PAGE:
Disability insurance is an often overlooked major component of the estate plan of a young two-career couple.
In one respect, disability insurance may be even more necessary than life insurance. Consider this difference: A deceased spouse is no longer producing income, but also is no longer consuming the family's income.
On the other hand, a disabled spouse may cease producing income, but will continue to consume the family income and may consume even more than before as a result of medical care and special needs arising from the disability.
A spouse's long-term disability can cripple a family's finances far more seriously than a spouse's death.
Statistics show that if you are 35 now, there is a 1-in-3 chance you will at some time in your life become disabled for a period of three months or more. Furthermore, your chance of having a long-term disability before age 65 is greater than your chance of dying before that age.
Most people simply have no idea what protection is available if they become disabled through illness or an accident. They are unaware of the different meanings of disability as the law and insurers define it. They don't know what kind or the amount of protection to buy.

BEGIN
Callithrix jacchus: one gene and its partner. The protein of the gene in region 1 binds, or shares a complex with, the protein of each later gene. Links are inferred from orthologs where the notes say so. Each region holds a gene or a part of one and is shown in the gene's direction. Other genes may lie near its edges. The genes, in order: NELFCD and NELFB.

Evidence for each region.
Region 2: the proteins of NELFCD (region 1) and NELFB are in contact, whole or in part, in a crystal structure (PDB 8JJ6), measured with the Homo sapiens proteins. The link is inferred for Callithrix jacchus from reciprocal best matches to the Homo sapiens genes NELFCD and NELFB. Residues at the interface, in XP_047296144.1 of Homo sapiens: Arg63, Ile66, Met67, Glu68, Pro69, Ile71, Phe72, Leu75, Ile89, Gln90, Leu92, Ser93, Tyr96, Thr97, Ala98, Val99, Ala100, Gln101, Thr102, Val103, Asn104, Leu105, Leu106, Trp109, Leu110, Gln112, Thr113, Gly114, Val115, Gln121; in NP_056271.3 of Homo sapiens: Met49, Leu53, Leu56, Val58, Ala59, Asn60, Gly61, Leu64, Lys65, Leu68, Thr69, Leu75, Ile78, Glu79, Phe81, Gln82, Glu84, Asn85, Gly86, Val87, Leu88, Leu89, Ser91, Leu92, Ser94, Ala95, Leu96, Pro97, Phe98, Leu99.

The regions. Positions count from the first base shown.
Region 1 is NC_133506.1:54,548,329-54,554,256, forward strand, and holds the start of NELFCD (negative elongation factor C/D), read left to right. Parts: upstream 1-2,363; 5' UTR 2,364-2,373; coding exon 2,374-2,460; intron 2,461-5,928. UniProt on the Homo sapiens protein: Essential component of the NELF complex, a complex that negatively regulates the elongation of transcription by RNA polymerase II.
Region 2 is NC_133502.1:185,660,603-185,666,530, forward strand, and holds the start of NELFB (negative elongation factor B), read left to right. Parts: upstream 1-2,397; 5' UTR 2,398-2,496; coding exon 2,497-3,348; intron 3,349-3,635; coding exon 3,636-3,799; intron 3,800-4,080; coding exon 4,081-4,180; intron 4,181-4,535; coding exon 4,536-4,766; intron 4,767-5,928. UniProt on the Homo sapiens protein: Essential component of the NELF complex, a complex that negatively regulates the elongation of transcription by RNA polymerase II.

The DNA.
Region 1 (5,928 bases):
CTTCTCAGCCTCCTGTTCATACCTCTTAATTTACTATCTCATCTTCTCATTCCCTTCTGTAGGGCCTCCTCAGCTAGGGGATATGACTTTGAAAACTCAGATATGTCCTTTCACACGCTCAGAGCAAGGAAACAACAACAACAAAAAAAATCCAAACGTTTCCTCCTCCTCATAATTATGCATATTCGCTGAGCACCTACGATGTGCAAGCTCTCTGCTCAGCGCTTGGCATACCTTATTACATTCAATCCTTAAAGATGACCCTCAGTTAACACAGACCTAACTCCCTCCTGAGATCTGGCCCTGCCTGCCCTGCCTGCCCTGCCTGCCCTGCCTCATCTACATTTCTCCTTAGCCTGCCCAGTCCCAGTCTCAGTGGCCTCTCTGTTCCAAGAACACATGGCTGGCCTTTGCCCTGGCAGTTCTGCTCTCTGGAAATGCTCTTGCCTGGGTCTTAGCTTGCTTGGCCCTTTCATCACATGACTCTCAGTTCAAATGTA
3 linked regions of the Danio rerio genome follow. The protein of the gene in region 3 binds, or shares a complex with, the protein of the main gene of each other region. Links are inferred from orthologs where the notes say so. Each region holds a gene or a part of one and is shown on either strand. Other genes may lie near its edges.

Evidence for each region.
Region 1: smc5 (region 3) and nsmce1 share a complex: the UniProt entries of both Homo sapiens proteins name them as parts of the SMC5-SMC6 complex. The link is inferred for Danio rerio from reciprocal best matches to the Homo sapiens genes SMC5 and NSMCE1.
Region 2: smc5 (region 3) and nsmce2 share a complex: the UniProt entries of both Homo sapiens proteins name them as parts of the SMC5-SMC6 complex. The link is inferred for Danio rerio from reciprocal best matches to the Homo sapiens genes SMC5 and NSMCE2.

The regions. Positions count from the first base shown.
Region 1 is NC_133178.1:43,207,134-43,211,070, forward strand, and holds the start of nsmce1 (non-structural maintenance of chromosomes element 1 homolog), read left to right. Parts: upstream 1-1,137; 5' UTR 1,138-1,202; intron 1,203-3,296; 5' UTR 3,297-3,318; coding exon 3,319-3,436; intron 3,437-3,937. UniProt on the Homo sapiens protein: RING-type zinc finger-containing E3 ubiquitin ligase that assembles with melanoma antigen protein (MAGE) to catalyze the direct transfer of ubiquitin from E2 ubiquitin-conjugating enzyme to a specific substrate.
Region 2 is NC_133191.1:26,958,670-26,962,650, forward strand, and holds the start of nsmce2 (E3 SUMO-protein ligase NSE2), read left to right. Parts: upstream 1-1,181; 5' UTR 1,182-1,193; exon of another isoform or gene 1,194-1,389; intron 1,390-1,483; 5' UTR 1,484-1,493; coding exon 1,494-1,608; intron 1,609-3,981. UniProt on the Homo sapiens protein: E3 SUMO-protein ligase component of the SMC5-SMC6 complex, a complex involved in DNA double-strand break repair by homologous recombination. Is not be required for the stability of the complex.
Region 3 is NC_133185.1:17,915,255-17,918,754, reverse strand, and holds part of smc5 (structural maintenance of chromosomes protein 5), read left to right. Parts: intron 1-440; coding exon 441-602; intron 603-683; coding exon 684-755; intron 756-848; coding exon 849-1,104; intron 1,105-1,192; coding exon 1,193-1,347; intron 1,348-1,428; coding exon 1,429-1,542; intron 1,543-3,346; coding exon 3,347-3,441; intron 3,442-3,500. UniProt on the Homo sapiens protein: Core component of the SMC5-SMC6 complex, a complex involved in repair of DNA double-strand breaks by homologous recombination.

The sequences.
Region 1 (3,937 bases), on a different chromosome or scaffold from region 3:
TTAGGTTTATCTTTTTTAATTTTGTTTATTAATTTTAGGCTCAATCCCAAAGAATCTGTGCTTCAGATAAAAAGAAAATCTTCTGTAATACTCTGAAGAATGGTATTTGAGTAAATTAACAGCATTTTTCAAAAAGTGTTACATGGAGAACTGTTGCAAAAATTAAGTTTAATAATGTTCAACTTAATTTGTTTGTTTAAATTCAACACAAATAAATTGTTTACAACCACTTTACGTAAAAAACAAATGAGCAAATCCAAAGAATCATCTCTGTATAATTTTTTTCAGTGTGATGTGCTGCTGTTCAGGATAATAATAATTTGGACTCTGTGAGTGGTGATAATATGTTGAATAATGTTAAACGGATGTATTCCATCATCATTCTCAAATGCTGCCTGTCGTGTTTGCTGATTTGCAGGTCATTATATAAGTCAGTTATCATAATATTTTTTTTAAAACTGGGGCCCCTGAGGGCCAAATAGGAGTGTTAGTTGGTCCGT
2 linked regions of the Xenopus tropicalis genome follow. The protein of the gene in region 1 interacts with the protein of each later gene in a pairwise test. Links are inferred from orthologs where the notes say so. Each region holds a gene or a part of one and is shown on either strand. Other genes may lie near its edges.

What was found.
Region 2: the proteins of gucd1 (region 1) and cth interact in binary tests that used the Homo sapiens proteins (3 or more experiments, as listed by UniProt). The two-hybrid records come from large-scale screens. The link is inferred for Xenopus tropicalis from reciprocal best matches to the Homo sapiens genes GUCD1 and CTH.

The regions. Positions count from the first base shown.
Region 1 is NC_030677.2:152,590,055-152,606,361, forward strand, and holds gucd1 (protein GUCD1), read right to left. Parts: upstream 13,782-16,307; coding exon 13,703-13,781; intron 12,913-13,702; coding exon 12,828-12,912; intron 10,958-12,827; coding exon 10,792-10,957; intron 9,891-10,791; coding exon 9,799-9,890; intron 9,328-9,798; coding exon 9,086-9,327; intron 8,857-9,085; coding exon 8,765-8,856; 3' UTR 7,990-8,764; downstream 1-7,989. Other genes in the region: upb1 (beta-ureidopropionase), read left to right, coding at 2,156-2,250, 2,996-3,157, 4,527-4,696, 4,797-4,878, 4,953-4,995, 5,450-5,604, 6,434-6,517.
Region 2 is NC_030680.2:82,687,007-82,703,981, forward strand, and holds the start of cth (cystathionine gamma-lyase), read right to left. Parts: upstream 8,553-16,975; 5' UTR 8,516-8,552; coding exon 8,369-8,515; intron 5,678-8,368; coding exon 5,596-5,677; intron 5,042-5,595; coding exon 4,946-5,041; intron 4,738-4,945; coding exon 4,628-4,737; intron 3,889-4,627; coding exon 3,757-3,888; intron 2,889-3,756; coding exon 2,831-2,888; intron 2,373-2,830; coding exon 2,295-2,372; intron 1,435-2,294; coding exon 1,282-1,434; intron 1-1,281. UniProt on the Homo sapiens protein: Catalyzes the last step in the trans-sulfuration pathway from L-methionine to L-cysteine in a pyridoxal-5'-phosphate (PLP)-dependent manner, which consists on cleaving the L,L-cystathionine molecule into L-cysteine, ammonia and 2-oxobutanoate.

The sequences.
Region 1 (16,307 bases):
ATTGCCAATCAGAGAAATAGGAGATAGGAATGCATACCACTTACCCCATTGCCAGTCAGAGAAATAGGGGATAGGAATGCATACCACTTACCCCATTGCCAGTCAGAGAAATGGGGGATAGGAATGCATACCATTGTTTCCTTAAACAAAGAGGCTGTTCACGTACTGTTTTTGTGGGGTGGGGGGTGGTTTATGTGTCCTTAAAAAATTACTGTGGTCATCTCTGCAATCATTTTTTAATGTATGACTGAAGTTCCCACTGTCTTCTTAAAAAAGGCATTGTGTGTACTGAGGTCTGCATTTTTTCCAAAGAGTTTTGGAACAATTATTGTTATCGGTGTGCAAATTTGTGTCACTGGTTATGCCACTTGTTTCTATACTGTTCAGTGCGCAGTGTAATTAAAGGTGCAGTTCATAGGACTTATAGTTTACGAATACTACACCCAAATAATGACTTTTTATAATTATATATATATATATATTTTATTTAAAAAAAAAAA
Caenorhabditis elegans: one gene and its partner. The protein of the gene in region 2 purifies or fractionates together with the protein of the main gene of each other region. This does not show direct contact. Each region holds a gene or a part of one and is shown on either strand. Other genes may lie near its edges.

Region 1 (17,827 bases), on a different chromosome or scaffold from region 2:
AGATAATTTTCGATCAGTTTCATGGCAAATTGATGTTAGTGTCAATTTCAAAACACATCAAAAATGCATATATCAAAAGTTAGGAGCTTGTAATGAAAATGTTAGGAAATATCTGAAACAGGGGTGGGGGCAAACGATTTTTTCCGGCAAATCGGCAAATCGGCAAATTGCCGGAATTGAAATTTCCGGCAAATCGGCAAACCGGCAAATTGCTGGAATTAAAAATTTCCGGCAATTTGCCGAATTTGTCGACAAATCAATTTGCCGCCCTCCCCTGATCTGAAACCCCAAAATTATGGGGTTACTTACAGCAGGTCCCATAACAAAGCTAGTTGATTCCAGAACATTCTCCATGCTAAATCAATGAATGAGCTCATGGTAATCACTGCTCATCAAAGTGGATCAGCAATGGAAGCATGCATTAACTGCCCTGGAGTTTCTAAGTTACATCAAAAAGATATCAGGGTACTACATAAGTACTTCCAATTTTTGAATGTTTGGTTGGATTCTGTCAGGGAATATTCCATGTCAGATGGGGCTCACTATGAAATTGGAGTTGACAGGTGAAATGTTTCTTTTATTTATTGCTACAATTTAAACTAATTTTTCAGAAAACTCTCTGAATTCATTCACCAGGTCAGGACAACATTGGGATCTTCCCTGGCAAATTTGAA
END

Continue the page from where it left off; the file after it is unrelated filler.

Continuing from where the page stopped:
A competent estate planner can make recommendations to a client about coverage.
Many working people are covered by some kind of government or employment disability plan.
Government protection plans include state workers' (workmen's) compensation, state sickness disability, Social Security, veterans' benefits and insurance policies for people in the armed forces.
But most of these will not provide more than a subsistence level of support, and some programs are limited to those with low incomes.
Workers' compensation covers only accidents or illnesses that occur as a result of the job. Only a few states have compulsory coverage for disabilities that occur as the result of non-occupational injuries and illnesses. By and large, government benefits will not meet your family's support needs.
Your employer may offer some disability protection. Many employers will voluntarily continue an employee's salary for a period of time during disability or will supplement government disability payments. But this aid is not likely to continue for more than a few months in the absence of a contractual obligation.
Some group health plans include disability income provisions that pay a percentage of salary. An example of such a provision is one that pays 50 percent of salary for 20 years or until age 65.
Pension plans and profit-sharing plans also may provide disability coverage. Be sure to check with your employer to find out what coverage is offered.
But a young two-career couple may not have worked long enough to qualify for these benefits. In any event, it is likely that individual disability insurance will have to be obtained. …